# Multiplying partial derivatives by normal derivatives?

I'm taking a course on multivariable calculus. The professor wrote the following:

$$f=uv, u=u(t), v=v(t)$$

$$\frac{d(uv)}{dt} = f_u\frac{du}{dt} + f_v\frac{dv}{dt}=v\frac{du}{dt}+u\frac{dv}{dt}$$

Here's the little I understand:

• $$f$$ is a function of $$u, v$$.
• $$u$$ and $$v$$ are functions of $$t$$.
• The derivative of $$f$$ with respect to $$t$$, which is written as $$\frac{d(uv)}{dt}$$, is the sum of the partial of $$f$$ with respect to $$u$$ times the derivative of $$u$$ with respect to $$t$$ and the partial of $$f$$ with respect to $$v$$ times the derivative of $$v$$ times $$t$$.

Why is this true, and what is going on in the third part of the equation (after the second equals sign)?

I guess the middle part could be written as $$\frac{\partial f}{\partial u}\frac{du}{dt} + \frac{\partial f}{\partial v}\frac{dv}{dt}$$, but how dows that simplify into $$v\frac{du}{dt}+u\frac{dv}{dt}$$?

• $\partial f/\partial u$ means to differentiate $f=uv$ treating the other variables (in this case, $v$) as constants.) Jul 18, 2014 at 19:54
• Note that this is the single variable product rule, just using some notions from multivariable calc! Jul 18, 2014 at 20:02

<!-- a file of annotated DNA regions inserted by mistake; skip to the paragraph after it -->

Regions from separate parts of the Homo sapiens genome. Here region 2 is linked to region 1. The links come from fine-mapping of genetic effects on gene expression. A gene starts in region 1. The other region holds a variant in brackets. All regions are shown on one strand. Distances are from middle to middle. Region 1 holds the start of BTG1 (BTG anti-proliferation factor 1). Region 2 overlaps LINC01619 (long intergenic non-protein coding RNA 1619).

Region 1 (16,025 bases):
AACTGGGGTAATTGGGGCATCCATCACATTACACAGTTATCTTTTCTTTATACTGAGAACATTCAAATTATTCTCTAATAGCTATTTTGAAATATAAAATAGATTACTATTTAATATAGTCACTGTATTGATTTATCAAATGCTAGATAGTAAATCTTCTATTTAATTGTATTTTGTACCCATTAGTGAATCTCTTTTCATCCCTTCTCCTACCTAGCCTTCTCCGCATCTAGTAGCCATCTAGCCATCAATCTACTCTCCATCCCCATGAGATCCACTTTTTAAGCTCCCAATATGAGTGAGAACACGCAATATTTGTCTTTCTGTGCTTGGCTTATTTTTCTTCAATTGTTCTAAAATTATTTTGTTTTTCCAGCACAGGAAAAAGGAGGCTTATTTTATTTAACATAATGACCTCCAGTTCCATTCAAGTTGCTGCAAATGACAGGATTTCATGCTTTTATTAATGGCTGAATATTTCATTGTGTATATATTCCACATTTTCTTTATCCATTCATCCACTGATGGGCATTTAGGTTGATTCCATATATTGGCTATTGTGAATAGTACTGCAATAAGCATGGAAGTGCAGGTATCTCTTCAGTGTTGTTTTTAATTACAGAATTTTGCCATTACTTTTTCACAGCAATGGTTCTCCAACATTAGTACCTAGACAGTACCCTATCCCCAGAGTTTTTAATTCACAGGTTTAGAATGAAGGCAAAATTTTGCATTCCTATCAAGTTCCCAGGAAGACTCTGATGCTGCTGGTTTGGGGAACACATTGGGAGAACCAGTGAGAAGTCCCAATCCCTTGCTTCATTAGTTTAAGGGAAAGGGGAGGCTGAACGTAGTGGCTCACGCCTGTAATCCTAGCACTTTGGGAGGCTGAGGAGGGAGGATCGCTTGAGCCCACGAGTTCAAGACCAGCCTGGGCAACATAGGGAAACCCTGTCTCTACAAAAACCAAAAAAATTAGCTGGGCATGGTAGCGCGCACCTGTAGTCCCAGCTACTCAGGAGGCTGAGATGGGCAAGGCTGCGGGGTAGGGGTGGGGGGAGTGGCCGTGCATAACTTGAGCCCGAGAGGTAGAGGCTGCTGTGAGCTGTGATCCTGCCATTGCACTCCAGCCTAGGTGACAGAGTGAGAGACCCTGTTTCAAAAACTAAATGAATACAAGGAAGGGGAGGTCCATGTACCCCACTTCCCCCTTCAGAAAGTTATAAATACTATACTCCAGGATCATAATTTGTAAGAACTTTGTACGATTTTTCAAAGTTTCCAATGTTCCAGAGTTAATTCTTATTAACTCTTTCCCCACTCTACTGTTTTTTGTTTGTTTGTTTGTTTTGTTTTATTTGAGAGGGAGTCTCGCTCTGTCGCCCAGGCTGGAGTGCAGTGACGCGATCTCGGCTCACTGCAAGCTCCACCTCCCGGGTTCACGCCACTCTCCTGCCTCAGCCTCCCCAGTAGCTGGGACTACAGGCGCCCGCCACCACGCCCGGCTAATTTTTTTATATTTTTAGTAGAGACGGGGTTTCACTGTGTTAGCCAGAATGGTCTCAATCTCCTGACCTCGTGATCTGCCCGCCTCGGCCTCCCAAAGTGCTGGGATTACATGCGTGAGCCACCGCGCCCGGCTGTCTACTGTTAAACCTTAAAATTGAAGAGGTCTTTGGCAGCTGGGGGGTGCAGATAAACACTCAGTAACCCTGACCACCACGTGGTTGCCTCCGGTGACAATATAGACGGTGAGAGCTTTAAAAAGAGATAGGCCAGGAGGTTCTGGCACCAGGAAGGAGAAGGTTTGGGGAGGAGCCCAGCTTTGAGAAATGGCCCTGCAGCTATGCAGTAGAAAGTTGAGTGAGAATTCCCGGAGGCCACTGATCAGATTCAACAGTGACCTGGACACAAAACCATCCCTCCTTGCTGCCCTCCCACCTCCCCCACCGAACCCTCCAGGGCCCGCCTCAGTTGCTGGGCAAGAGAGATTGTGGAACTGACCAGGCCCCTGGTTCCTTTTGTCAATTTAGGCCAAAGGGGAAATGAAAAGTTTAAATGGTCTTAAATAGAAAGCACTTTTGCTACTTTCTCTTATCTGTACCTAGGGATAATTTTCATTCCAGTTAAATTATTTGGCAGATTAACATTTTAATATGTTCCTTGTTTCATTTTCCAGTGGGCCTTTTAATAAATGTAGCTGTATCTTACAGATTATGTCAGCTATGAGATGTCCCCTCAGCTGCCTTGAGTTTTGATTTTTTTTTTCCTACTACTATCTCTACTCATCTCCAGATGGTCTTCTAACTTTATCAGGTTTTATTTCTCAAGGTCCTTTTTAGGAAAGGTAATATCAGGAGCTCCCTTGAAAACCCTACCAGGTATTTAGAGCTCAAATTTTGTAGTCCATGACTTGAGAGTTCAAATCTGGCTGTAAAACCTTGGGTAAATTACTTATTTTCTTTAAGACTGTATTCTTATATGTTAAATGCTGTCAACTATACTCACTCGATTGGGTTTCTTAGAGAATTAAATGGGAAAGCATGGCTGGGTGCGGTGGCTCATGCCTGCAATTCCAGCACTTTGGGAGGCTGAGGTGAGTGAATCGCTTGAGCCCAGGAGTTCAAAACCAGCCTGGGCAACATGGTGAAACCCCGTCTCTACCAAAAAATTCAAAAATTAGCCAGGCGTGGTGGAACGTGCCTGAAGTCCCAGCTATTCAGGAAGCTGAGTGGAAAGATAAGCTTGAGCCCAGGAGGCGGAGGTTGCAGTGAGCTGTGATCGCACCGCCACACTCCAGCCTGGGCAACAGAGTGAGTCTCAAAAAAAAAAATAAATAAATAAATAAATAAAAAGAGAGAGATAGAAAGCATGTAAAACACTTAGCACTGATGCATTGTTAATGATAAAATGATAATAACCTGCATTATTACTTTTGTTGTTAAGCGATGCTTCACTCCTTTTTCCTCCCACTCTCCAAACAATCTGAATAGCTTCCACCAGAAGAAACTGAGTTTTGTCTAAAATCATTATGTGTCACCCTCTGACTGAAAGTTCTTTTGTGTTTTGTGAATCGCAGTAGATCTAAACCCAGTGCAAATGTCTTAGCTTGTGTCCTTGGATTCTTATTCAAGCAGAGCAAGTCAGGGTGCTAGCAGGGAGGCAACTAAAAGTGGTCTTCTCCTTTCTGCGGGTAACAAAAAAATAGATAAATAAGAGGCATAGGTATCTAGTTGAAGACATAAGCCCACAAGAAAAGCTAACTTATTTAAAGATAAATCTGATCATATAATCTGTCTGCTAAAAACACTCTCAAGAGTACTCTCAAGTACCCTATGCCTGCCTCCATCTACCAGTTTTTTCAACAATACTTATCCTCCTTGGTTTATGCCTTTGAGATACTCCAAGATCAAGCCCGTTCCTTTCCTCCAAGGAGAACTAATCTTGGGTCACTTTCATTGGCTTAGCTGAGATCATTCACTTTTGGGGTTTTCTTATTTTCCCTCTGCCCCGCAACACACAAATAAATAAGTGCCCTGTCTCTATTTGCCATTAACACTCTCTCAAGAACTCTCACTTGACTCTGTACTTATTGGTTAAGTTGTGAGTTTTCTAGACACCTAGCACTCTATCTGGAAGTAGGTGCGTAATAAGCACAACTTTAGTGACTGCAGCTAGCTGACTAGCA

• @mathematician That helped a lot. Thank you Jul 18, 2014 at 22:34

Taking the partial with respect with u, or in the notation:

$$\frac{df}{du}$$

means to treat u as a variables and treat everything else as a constant.

So if $$f(u,v) = uv$$

Then $v$ is a constant and $u$ is your variable.

So when you go to differentiate:

$$\frac{df}{du}(f(u,v)) = v$$

Similarly, for the partial with respect with $v$:

$$\frac{df}{dv}(f(u,v)) = u$$

• At the last two equation there are, in each case, one f and one bracket too much. Jul 18, 2014 at 20:09
• The $d$ notation as opposed to $\partial$ will only lead to greater confusion. Could you switch? Jul 18, 2014 at 20:10
• Ah, right. Thanks. Jul 19, 2014 at 1:42

You can get the first set of terms by taking the derivative $\frac{d}{dt}$ of the total derivative of $f(u,v)$:

$df(u,v) =\frac{\partial f}{\partial u}du + \frac{\partial f}{\partial v}dv$

Take $\frac{d}{dt}$:

$\frac{d}{dt}df(u,v) = \frac{\partial f}{\partial u}\frac{du}{dt} + \frac{\partial f}{\partial v}\frac{dv}{dt}$

The second equality is due to the product rule as applied to $uv$:

$\frac{d(uv)}{dt} = v\frac{du}{dt}+u\frac{dv}{dt}$

Since $f=uv$ you simply equate the two to see that $v=\frac{\partial f}{\partial u}$ and $u=\frac{\partial f}{\partial v}$